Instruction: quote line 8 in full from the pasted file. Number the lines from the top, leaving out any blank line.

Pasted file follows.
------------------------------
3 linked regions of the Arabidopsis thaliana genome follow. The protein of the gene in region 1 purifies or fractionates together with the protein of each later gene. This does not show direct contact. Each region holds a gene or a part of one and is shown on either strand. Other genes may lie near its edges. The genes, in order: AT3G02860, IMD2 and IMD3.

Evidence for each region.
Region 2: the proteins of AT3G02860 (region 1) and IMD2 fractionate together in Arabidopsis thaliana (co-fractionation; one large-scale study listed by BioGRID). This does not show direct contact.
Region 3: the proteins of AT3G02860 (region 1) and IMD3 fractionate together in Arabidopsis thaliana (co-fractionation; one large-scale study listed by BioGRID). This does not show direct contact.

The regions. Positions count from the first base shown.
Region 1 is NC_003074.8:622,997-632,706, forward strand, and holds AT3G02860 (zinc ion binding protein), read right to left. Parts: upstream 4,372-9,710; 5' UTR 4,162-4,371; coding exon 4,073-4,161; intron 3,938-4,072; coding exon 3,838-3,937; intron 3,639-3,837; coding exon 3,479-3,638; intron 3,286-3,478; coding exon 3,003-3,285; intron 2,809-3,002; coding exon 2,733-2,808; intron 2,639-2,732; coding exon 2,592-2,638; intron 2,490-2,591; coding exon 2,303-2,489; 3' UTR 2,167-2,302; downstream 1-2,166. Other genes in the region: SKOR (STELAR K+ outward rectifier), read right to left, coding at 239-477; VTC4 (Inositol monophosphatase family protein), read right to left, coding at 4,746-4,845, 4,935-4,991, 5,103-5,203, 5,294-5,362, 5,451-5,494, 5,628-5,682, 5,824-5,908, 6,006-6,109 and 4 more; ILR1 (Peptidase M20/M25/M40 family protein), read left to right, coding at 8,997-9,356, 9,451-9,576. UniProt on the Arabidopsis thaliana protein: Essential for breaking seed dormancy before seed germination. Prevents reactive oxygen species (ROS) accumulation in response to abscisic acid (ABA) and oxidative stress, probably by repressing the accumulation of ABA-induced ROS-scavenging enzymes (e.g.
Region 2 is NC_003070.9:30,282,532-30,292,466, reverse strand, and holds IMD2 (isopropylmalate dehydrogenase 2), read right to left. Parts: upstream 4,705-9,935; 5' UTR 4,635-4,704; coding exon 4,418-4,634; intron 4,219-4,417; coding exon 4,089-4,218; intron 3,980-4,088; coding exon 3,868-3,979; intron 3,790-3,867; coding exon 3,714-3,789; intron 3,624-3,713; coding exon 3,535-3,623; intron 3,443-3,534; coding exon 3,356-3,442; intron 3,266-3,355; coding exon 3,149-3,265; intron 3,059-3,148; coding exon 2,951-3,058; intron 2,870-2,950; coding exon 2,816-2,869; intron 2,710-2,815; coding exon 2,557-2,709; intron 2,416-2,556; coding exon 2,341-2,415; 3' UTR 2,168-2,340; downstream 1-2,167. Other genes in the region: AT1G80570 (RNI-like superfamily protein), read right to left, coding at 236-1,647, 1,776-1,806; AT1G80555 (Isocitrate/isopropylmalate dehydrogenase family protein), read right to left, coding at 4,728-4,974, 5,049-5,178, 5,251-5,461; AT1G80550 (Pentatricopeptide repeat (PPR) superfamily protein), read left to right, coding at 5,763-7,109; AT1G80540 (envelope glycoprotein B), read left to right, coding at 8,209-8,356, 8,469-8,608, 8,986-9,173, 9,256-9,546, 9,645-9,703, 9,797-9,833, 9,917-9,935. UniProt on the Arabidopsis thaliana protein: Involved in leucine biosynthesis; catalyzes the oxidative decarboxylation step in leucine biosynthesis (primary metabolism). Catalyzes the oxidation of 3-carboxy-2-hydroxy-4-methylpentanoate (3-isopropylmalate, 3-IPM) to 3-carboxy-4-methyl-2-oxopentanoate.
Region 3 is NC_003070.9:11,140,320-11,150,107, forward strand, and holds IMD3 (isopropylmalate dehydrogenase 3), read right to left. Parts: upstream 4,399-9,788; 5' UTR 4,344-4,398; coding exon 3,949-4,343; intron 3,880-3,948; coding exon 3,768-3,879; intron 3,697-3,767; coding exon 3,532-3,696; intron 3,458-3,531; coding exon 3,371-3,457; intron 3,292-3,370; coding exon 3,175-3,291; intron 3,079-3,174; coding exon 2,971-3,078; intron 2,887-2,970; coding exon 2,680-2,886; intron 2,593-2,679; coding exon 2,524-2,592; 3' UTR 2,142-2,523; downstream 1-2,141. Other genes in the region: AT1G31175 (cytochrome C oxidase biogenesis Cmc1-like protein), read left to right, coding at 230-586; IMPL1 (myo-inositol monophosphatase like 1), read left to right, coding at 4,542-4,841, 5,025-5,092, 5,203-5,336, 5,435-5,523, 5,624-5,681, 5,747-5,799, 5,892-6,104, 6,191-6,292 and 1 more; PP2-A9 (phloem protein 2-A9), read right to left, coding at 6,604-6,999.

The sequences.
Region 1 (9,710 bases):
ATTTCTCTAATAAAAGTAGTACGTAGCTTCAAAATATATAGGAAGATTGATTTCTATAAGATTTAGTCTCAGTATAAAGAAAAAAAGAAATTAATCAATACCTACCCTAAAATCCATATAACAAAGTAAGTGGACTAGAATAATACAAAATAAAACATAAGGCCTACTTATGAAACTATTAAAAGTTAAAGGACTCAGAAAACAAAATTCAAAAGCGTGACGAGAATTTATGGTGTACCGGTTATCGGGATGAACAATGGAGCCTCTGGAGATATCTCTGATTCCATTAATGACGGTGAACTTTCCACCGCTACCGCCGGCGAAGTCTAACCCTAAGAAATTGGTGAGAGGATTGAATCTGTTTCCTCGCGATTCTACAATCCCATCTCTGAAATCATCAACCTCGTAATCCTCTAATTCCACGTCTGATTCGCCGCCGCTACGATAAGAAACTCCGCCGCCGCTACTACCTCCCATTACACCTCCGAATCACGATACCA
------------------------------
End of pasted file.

Region 3 is NC_003070.9:11,140,320-11,150,107, forward strand, and holds IMD3 (isopropylmalate dehydrogenase 3), read right to left. Parts: upstream 4,399-9,788; 5' UTR 4,344-4,398; coding exon 3,949-4,343; intron 3,880-3,948; coding exon 3,768-3,879; intron 3,697-3,767; coding exon 3,532-3,696; intron 3,458-3,531; coding exon 3,371-3,457; intron 3,292-3,370; coding exon 3,175-3,291; intron 3,079-3,174; coding exon 2,971-3,078; intron 2,887-2,970; coding exon 2,680-2,886; intron 2,593-2,679; coding exon 2,524-2,592; 3' UTR 2,142-2,523; downstream 1-2,141. Other genes in the region: AT1G31175 (cytochrome C oxidase biogenesis Cmc1-like protein), read left to right, coding at 230-586; IMPL1 (myo-inositol monophosphatase like 1), read left to right, coding at 4,542-4,841, 5,025-5,092, 5,203-5,336, 5,435-5,523, 5,624-5,681, 5,747-5,799, 5,892-6,104, 6,191-6,292 and 1 more; PP2-A9 (phloem protein 2-A9), read right to left, coding at 6,604-6,999.